Seizure control is most effectively achieved through the appropriate use of anticonvulsant drugs. The use of behavioural techniques to inhibit seizure activity holds promise, but is still in its infancy. Surgical treatment is increasingly available, but should only be considered for those patients who have failed repeatedly to respond to drug therapy and who have resectable lesions. Drug treatment should aim to achieve seizure control through the use of a single anticonvulsant drug, thus minimizing unwanted side-effects. This should be possible in the great majority of patients. If a first-choice drug fails, a second-choice drug should be substituted. Polytherapy may be necessary, notably in the management of partial seizures, but should be avoided wherever possible. Most first-line drugs, except phenytoin, are described in Chapter.6.2.6. Phenytoin, although relatively toxic, especially to the cerebellum, is an effective anticonvulsant and still widely prescribed. Serum monitoring is particularly important. Other anticonvulsant drugs include vigabatrin and phenobarbitone. There is little place for the latter; it is unduly sedative, and may cause depression and behavioural disturbance especially in children and adolescents. However, it is still often prescribed. Vigabatrin may cause aggressive behaviour and psychotic reactions, particularly at high dosage. Recently it has been shown to cause visual field constriction. The need for continuing anticonvulsant therapy should be reviewed by a specialist neurologist once the patient has been free of seizures for 2 years. For a more detailed account of the management of epilepsy and of status epilepticus the reader is referred to Shorvon et al. (21>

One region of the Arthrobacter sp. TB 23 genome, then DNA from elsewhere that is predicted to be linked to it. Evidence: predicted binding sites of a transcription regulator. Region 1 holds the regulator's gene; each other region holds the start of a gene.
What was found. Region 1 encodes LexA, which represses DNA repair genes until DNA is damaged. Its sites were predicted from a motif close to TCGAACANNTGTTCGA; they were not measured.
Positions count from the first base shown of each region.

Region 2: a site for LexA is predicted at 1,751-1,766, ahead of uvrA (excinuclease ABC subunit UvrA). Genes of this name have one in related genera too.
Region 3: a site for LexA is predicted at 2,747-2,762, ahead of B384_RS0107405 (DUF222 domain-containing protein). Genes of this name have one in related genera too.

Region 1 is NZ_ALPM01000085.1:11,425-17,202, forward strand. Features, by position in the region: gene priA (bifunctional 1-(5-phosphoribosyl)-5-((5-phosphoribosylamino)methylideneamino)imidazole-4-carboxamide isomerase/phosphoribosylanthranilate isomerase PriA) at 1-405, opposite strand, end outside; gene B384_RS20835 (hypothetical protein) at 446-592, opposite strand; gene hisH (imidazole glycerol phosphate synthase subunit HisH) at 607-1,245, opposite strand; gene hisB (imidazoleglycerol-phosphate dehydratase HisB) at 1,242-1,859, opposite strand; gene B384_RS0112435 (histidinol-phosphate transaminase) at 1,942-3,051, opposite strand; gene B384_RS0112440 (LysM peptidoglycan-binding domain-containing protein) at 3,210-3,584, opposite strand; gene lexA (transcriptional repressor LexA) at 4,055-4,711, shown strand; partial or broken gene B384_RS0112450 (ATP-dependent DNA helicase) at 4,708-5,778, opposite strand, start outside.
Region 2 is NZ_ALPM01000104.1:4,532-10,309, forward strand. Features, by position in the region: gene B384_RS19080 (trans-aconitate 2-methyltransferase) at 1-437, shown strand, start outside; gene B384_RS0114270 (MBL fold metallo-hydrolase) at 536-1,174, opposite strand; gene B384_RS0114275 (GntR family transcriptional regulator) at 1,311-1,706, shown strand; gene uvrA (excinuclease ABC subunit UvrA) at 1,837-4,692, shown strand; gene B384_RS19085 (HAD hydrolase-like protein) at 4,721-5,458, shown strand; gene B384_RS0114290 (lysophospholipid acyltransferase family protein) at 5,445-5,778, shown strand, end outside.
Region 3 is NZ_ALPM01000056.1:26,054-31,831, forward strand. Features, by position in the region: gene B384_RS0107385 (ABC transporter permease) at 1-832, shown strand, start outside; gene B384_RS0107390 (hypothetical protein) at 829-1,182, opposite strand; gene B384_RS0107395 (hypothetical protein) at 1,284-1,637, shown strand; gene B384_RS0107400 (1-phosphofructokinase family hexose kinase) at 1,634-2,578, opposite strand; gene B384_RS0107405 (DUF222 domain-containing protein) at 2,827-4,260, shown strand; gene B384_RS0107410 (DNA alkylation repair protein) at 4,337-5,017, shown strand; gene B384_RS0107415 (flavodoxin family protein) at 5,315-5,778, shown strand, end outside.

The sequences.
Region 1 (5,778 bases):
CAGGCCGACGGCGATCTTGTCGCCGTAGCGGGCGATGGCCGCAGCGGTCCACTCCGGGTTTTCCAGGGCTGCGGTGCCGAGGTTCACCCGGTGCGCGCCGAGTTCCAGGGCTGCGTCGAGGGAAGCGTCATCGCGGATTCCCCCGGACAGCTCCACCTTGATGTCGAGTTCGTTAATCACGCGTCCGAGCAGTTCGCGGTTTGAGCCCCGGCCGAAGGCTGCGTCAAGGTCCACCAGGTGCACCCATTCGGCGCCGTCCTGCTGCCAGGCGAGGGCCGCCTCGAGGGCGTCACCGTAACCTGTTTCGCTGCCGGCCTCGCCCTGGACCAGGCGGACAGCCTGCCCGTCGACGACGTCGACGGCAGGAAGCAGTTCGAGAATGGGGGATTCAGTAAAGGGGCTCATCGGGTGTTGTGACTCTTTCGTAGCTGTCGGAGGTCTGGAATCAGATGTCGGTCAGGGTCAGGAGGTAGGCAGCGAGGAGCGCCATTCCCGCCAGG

Breaking Bulimia

Breaking Bulimia

We have all been there: turning to the refrigerator if feeling lonely or bored or indulging in seconds or thirds if strained. But if you suffer from bulimia, the from time to time urge to overeat is more like an obsession.

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